Patenting Genetically Engineered Plants

Profession:Herbert Smith

The US perspective

It has been a long-standing practice in the US to allow the grant of utility patents for plants. The large biotech companies have sought to patent their genetically engineered ("GE") hybrids or lines in order to protect and exploit their investment in the technology. The outcome of the recent case of Pioneer1 has therefore provided reassurance to the agri-bio industry after the Supreme Court of the United States reaffirmed its earlier decision in Chakrabarty (supra) that utility patents are available for plants.

Pioneer Hi-Bred International ("Pioneer"), a subsidiary of DuPont, and the world's largest producer of seed corn, had obtained 17 utility patents for its inbred and hybrid corn seed products under the US Code at 35 U.S.C. Section 101 (1994 ed) ("Section 101")2. Pioneer sells its patented hybrid seeds to merchants and growers under a limited licence, the terms of which only permit the production of grain and/or forage from that seed and prohibits re-sale and use of that seed for propagation, seed multiplication or the production or development of a new hybrid or variety.

J.E.M. Ag Supply (trading as "Farm Advantage") bought patented seed from Pioneer under the above licence and then resold it. Pioneer bought proceedings against Farm Advantage alleging patent infringement by Farm Advantage in selling or offering for sale the patented seed outside the scope of the licence agreement. In reply, Farm Advantage counterclaimed, arguing that Pioneer's patents were invalid, because sexually reproducing plants were not patentable subject-matter within the scope of Section 101. In particular, Farm Advantage argued that the exclusive statutory means for the protection of plant life were set out in the Plant Patent Act 1930 ("PPA") and the Plant Variety Protection Act 1970 ("PVPA"): in effect, there was no residual discretion for the grant of plant patents under Section 101. Farm Advantage sought this restrictive ruling on the basis that the PVPA's coverage is generally less extensive (for example, it allows exemptions for research and also for a farmer replanting farm saved seed) and also for the tactical reason that Pioneer had not obtained protection for the hybrid seed under the PVPA.

The District Court granted Pioneer summary judgment relying upon the broad construction of Section 101 in Diamond v. Chakrabarty3 in finding that Section 101 covered plant life and that in enacting the PPA and PVPA, Congress had not expressly or impliedly removed plants from Section 101's ambit. In fact, it found that there was no conflict between the two statutes. The United States Court of Appeals for the Federal Circuit affirmed this decision. Farm Advantage then appealed to the Supreme Court.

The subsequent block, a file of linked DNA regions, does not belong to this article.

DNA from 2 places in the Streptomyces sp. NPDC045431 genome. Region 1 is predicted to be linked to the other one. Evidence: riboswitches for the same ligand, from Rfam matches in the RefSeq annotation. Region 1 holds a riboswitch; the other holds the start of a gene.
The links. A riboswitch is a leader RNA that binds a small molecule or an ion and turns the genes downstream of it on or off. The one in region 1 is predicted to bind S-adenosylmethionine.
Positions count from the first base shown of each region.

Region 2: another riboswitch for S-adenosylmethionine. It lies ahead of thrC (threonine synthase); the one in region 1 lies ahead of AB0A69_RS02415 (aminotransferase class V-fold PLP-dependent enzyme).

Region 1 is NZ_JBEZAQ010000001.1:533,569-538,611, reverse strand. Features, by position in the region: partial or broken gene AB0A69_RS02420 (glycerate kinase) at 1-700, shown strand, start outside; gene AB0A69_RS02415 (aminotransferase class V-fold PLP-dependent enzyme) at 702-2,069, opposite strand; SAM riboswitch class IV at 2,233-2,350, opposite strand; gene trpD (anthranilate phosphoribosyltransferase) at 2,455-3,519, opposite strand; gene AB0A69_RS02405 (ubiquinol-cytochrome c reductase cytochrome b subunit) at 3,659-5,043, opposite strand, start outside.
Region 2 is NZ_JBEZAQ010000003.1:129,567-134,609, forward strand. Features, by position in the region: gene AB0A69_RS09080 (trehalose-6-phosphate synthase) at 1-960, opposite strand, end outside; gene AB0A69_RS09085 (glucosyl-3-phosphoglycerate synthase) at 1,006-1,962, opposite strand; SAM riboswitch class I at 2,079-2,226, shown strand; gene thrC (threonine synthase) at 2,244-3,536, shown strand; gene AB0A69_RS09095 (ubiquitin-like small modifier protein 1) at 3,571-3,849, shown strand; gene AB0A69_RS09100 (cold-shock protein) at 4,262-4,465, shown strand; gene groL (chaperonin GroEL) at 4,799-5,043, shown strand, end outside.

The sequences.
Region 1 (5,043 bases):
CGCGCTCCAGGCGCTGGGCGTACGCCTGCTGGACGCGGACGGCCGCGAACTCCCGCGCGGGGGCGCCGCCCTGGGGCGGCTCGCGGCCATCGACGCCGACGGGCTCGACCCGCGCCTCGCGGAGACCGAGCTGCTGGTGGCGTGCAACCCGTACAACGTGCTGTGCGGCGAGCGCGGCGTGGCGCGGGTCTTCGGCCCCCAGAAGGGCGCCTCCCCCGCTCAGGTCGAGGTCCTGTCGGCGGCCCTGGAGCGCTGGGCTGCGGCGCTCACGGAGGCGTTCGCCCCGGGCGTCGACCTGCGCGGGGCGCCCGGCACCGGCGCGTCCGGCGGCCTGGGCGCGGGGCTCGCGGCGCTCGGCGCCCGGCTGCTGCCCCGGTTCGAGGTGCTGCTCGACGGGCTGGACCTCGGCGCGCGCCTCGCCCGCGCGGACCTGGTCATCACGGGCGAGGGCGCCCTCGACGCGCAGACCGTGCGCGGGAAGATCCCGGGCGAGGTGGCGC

The majority decision of the Supreme Court referred to its previous decision in Chakrabarty that: "Congress plainly contemplated that the patent laws would be given broad scope" by casting the provisions in broad terms to fulfil the constitutional and statutory goal of promoting the progress of science, and the associated social and economic benefits envisaged by Jefferson. The Supreme Court had in its earlier decision found nothing in the PPA or PVPA to limit the application of Section 101 to living things. Similarly, the fact that Congress could not have foreseen genetic engineering did not mean that the wide language of the provision could not embrace living things, without the need for further express authorisation from Congress.

The Supreme Court then went on to examine the relevant sections of the PPA and PVPA. It saw no reason why these various forms of protection for plants should not co-exist.

The PPA4 expressly allows protection for the asexual reproduction of a variety of plant (i.e. a clone produced, such as by grafting, budding or the like)5. Less stringent requirements are provided than for Section 101 utility patents, in that no plant patent can be declared invalid on the basis of non-compliance with the section, provided the description is made as complete as reasonably possible. The Supreme Court concluded its analysis by finding that nowhere did it state that plant patents are the exclusive means of granting intellectual property protection to plants.

In 1970, Congress expressly authorised limited patent-like protection for certain sexually reproduced plants under...

To continue reading